Hawke’s Bay Council is selling 45% of Port of Napier through an Initial Public Offering (IPO) on the NZX. The sale will raise $190-$220m of which $110m will go towards the development of a sixth wharf. The remaining $79m to $108m will be returned to the council to be recycled into other projects.
The new 6 Wharf will be 350m long and is expected to solve the congestion issues the port is currently experiencing from growing volumes and larger ships. It is expected to cost $173m-$190m in total with completion expected in 2022. There have been mixed opinions on whether the wharf is needed given the large cost, however, it will future proof the ports ability to berth the larger ships coming to New Zealand.
Port of Napier is the fourth largest port in New Zealand and its key exports include forestry products, pip fruit and other local produce.
The port has an attractive catchment in the Hawke’s Bay region, with roughly 85% of cargo coming from within 100 km. Due to the region’s geographic isolation, there is a very high cost of transporting cargo to alternative ports, providing the port with a strong competitive advantage.
This regional catchment offers good medium-term growth opportunities from forestry and pip fruit growth.
Source: Napier Port Presentation
Port of Tauranga (POT) has been one of the top performing stocks in our market, and investors will be asking if Port of Napier can be just as successful.
POT has established itself as the hub for NZ exports. A lot of this success can be attributed to its ability to win cargo from other ports through transhipment, where containers from other ports are transferred to POT. Ventures like Kotahi and MetroPort, which bring cargo from around New Zealand to POT via rail have also been very successful.
Port of Napier’s isolation has shielded them from a lot of competition, but it also limits the opportunity for growth outside of the Hawke’s Bay Region. This will be a key focus for management.
Outside of cargo volume, Napier has become an attractive destination for cruises with 87 liners expected to call into the port in 2020, compared to 57 in 2018. The port is currently limiting visits due to congestion which should be resolved by the new 6 Wharf.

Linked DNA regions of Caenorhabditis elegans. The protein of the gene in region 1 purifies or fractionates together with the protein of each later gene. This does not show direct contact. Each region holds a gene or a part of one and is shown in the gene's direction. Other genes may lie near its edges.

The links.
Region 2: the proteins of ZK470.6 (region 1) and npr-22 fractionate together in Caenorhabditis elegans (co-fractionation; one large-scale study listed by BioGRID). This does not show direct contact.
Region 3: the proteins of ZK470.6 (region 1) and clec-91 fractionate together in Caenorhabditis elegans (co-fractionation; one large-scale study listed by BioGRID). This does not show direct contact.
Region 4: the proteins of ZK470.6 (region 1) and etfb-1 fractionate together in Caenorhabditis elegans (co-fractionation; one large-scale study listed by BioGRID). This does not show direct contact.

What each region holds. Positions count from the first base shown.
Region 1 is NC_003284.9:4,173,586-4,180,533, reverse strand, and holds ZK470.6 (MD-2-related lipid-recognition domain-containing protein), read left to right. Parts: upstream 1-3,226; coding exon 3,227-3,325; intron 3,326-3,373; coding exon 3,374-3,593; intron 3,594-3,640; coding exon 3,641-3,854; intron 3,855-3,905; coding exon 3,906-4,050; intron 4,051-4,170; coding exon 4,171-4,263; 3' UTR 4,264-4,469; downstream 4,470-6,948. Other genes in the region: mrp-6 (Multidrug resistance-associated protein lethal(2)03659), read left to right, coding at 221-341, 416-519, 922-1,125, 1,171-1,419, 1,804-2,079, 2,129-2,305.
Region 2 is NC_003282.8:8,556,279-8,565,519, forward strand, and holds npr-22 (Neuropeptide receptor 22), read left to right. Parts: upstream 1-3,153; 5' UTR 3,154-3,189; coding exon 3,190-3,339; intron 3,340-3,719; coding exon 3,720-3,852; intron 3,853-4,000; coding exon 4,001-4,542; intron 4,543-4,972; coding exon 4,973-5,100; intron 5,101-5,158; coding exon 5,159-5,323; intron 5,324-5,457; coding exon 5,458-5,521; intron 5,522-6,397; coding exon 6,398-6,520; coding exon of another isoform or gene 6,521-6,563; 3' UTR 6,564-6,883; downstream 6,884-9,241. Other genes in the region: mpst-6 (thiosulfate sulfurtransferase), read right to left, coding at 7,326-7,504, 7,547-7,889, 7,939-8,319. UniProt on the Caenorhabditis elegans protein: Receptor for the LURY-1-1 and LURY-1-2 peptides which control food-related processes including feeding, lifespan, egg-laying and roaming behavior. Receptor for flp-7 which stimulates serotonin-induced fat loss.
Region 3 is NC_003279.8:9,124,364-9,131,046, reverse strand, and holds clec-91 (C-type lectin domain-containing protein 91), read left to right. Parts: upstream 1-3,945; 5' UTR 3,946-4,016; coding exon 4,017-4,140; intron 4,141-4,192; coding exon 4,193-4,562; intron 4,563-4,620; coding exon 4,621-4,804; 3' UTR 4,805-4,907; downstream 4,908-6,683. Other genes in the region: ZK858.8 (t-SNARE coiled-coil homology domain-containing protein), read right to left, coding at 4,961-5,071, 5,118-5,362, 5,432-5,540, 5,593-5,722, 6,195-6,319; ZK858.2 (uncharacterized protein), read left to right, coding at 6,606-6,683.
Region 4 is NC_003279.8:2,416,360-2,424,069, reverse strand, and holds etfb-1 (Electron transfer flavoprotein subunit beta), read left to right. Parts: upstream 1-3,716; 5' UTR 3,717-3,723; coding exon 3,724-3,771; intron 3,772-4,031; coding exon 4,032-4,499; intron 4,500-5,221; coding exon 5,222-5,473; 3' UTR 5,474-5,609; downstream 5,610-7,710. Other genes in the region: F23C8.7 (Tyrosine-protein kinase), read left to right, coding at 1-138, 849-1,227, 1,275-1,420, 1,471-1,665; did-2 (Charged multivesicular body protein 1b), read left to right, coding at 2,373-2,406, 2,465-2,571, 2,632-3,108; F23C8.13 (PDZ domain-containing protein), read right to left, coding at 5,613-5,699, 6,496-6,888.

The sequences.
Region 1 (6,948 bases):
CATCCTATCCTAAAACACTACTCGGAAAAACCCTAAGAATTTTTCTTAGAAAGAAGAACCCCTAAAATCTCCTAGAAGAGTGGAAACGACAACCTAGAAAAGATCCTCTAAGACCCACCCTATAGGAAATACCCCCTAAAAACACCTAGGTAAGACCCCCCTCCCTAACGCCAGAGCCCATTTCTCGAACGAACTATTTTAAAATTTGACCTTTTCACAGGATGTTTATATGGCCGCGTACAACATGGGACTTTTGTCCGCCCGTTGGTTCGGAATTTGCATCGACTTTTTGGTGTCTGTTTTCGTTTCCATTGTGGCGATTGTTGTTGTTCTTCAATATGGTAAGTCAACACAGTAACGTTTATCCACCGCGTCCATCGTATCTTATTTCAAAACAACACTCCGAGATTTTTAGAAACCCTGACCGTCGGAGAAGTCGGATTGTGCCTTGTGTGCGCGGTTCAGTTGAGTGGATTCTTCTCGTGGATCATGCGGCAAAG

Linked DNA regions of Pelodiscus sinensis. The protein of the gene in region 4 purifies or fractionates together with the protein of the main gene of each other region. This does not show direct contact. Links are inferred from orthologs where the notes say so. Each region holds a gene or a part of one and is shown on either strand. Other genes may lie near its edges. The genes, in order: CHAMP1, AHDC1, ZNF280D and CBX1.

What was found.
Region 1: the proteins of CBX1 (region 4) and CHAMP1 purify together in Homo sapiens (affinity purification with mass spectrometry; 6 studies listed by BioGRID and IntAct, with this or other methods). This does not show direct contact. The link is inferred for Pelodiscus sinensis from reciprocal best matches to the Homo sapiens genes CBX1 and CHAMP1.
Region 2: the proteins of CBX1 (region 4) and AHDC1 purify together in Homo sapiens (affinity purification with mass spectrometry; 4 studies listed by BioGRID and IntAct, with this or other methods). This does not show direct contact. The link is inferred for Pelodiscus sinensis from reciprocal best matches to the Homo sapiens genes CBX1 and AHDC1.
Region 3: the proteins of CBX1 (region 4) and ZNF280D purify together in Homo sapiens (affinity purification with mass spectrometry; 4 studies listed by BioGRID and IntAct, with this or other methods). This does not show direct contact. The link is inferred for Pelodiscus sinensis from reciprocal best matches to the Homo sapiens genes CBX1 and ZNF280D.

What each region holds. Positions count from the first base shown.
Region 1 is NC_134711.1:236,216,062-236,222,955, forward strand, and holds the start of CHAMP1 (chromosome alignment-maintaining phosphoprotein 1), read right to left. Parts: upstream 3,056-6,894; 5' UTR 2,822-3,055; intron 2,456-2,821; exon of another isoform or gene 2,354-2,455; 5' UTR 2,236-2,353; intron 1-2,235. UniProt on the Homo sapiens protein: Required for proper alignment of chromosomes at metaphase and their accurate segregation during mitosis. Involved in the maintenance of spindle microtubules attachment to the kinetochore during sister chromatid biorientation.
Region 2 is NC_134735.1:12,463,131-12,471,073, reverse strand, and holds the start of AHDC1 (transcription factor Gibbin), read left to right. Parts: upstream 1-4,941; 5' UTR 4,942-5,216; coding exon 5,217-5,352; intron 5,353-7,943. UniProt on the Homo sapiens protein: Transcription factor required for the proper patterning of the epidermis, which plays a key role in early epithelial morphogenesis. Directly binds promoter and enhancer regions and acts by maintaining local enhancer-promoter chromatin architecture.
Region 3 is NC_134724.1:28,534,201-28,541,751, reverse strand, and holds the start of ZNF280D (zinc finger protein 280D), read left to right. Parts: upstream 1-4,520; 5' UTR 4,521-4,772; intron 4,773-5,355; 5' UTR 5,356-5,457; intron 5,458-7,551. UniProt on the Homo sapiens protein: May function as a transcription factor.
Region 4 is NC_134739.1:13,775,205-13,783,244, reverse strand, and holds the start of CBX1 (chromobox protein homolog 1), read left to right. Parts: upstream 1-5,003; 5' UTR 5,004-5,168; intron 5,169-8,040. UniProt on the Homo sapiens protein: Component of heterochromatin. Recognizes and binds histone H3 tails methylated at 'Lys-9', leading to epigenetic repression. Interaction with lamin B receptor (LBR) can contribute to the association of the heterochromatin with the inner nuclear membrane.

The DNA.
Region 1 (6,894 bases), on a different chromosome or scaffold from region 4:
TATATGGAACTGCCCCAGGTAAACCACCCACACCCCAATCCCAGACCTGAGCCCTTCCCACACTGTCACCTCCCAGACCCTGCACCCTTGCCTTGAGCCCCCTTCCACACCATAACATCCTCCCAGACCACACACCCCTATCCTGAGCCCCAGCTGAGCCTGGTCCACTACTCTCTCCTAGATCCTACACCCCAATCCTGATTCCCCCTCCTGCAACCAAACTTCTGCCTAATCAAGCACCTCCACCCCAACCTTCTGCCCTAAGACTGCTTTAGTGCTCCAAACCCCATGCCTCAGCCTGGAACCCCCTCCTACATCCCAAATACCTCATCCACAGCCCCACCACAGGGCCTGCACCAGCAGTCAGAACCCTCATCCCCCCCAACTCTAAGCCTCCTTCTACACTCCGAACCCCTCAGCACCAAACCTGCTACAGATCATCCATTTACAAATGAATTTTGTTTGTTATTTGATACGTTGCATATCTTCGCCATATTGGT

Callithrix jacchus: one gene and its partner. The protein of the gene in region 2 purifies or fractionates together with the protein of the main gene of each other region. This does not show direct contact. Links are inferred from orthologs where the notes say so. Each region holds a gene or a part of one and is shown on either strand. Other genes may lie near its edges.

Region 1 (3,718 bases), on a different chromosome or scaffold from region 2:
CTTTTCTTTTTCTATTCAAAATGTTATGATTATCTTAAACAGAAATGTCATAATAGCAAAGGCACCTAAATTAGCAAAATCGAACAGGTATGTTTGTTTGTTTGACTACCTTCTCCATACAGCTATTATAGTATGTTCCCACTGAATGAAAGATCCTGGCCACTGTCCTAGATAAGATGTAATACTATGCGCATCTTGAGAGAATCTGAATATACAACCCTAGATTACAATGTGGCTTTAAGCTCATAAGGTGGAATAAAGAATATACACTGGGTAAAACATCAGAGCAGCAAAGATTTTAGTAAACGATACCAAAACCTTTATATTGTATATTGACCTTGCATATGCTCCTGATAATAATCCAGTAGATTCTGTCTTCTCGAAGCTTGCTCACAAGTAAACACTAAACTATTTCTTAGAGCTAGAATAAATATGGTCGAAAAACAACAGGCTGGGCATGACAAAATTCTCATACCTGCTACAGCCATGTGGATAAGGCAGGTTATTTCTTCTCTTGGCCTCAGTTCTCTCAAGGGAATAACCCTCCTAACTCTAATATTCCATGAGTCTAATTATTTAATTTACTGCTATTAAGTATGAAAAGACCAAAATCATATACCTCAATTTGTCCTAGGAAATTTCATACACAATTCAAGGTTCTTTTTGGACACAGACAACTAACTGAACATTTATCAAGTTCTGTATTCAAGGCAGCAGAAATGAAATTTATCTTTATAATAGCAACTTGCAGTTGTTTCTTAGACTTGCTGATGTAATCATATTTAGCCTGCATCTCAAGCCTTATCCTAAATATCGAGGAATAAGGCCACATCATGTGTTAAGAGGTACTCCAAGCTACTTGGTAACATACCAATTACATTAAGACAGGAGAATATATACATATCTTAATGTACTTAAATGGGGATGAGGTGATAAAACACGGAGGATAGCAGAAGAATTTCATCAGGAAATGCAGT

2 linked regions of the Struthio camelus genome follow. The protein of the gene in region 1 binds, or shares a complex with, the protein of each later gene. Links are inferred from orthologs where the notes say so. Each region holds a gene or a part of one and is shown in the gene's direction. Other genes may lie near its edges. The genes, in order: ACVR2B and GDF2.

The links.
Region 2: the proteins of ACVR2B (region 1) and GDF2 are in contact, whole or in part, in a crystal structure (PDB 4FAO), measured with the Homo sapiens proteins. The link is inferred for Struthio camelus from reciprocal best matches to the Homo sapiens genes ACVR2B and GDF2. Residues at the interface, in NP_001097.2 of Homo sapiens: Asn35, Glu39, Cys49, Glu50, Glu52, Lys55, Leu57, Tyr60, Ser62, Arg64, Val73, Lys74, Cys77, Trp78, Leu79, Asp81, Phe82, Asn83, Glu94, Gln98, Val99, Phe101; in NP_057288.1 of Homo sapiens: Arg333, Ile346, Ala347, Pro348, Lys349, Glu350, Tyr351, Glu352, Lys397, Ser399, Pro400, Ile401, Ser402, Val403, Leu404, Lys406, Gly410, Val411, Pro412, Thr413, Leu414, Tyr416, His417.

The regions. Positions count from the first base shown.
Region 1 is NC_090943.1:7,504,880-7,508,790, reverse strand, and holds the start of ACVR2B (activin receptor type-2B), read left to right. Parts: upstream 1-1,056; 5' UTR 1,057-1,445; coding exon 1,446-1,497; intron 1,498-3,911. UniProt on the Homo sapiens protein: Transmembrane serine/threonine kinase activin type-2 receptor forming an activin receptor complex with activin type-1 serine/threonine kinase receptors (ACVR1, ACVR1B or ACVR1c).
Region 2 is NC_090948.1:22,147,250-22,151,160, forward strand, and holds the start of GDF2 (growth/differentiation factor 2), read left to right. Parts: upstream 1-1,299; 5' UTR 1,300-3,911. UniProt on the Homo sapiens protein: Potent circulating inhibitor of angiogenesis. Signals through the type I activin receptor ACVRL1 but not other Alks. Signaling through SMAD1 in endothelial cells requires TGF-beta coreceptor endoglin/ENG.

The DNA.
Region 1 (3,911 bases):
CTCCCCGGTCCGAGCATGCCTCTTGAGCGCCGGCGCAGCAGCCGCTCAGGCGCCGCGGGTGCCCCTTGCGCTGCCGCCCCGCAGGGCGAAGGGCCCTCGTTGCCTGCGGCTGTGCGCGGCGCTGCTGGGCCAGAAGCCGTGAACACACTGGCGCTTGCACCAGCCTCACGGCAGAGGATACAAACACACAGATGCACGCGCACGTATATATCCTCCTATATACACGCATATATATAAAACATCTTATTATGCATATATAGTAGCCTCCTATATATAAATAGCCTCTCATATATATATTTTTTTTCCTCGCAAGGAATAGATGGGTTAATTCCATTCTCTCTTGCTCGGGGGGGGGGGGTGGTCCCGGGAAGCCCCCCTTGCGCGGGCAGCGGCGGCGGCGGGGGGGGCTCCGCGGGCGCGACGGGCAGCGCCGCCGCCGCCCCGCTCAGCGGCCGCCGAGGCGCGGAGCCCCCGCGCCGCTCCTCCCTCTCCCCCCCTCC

Source: Stats NZ, Milford
Forestry is Port of Napier’s largest export product by tonnage and biggest earnings exposure, most of this volume is exported to China which has seen significant growth over the past decade driven by their construction boom. As a result, NZ forestry & ports have become highly sensitive to Chinese log demand. While log prices have fallen sharply recently demand indicators still appear strong and nothing has structurally changed in log supply to China.
This fall in prices was driven by a mix of oversupply which should correct, at the same time as seasonally lower construction activity in China due to hotter temperatures. Provided demand remains stable, expectations are for prices to rebound in the next few months.
In the short-term however, if log prices remain subdued, small forestry syndicates may choose to delay harvesting. This has the potential to impact the earnings Port of Napier has outlined in its prospectus.
Source: Stats NZ, Milford
Over the long-term, the outlook for logs in Hawke’s Bay is solid as the “wall of wood” planted in the 1990’s matures for harvest. The below chart shows Radiata Pine availability based on a harvest age of 28 years. This “wall of wood” will be harvested over a longer period (25- 35 age range) due to capacity constraints, which will support a solid base of log volume for the port, assuming demand from China remains solid.
The port offers investors exposure to a long-term infrastructure asset, and we are glad to see the port list on the NZX. The Hawke’s Bay catchment provides the port with a solid base of earnings and some growth opportunities. The ultimate success of the port will depend on management’s ability to capitalise on existing opportunities as well as create new ones like Port of Tauranga has done so well.